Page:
Britain 'knew Mossad was using fake passports for Dubai hit'
U.K. denies Daily Mail claims Israeli spies tipped off MI6 before killing Hamas' Mahmoud al-Mabhouh.
Israeli agents tipped off British intelligence that they were going to carry out an 'overseas operation' using fake British passports before assassinating a Hamas official in Dubai, the Daily Mail reported on Friday.
A Mossad operative said the U.K. Foreign Office was also told hours before Mahmoud al-Mabhouh was murdered in his hotel room by a hit squad the had entered the United Arab Emirates using fake foreign documents, the British newspaper said.
The tip-off did not say who the target would be or even where the hit squad would be in action. A British security source who met the Mossad agent was quoted by the Mail as saying:
"This is a serving member of Israeli intelligence. He says the British Government was told very, very briefly before the operation what was going to happen."
The source added: "There was no British involvement and they didn't know the name of the target. But they were told these people were travelling on UK passports."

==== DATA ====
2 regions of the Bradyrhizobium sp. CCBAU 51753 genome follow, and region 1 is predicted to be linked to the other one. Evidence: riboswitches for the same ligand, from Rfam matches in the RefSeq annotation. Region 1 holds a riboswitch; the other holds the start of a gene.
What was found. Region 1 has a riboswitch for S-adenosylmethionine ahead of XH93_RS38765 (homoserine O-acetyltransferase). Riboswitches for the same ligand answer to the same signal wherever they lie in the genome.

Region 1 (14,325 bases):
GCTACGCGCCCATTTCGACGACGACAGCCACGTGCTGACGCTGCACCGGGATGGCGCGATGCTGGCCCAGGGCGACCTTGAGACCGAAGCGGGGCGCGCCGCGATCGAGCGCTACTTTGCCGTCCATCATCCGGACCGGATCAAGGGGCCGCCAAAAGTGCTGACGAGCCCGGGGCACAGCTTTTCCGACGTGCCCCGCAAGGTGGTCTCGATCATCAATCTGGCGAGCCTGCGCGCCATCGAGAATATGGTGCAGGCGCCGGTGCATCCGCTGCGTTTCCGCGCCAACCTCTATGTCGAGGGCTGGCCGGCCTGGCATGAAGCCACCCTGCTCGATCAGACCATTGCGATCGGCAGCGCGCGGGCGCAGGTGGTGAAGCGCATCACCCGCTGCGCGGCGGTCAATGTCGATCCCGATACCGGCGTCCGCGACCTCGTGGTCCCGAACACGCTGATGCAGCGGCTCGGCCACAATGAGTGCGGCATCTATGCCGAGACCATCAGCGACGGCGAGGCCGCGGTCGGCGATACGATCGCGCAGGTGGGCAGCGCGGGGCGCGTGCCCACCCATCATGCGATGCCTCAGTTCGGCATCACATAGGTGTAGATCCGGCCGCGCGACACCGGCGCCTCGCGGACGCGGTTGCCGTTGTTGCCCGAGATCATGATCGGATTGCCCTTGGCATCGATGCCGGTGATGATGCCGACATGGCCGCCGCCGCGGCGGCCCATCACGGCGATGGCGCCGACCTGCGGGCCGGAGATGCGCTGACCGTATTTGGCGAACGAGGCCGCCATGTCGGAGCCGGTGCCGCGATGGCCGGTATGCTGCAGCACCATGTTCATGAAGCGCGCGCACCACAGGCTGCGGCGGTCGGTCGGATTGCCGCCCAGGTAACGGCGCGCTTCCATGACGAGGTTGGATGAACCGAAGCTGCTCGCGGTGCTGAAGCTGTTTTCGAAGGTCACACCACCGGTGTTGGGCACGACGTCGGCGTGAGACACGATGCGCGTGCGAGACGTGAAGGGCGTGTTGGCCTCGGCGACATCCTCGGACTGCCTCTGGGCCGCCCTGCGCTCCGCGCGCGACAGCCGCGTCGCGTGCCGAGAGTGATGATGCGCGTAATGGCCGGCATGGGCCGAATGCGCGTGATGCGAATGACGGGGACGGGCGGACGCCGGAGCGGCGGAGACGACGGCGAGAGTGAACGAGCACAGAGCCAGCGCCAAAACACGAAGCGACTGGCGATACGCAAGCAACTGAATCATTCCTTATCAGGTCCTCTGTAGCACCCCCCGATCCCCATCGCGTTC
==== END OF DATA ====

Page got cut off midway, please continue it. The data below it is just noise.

According to the paper's source, the tip-off was not a request for permission to use British passports but more a "courtesy call" to let the security services know "a situation" might result from the operation. The Mossad man said Israeli intelligence chiefs understood British authorities would have to "slap them on the wrist" and added:
"The British government has to be seen to be going through the motions."
U.K. officials had said previously they knew nothing of the affair until shortly before the Dubai authorities released details of the assassination earlier this week.
Britain, which on Thursday summoned Israeli Ambassador Ron Prosor to 'clarify' the affair, could now face claims it condoned on extra-judicial killing.
A Foreign Office spokesman insisted last night it was "not correct" to claim that Britain knew in advance about the passports, the Mail said.
He said: "We received the details of the British passports a few hours before the press conference [by police in Dubai]. We were able to respond to the Dubai authorities on the authenticity of the passports the next day."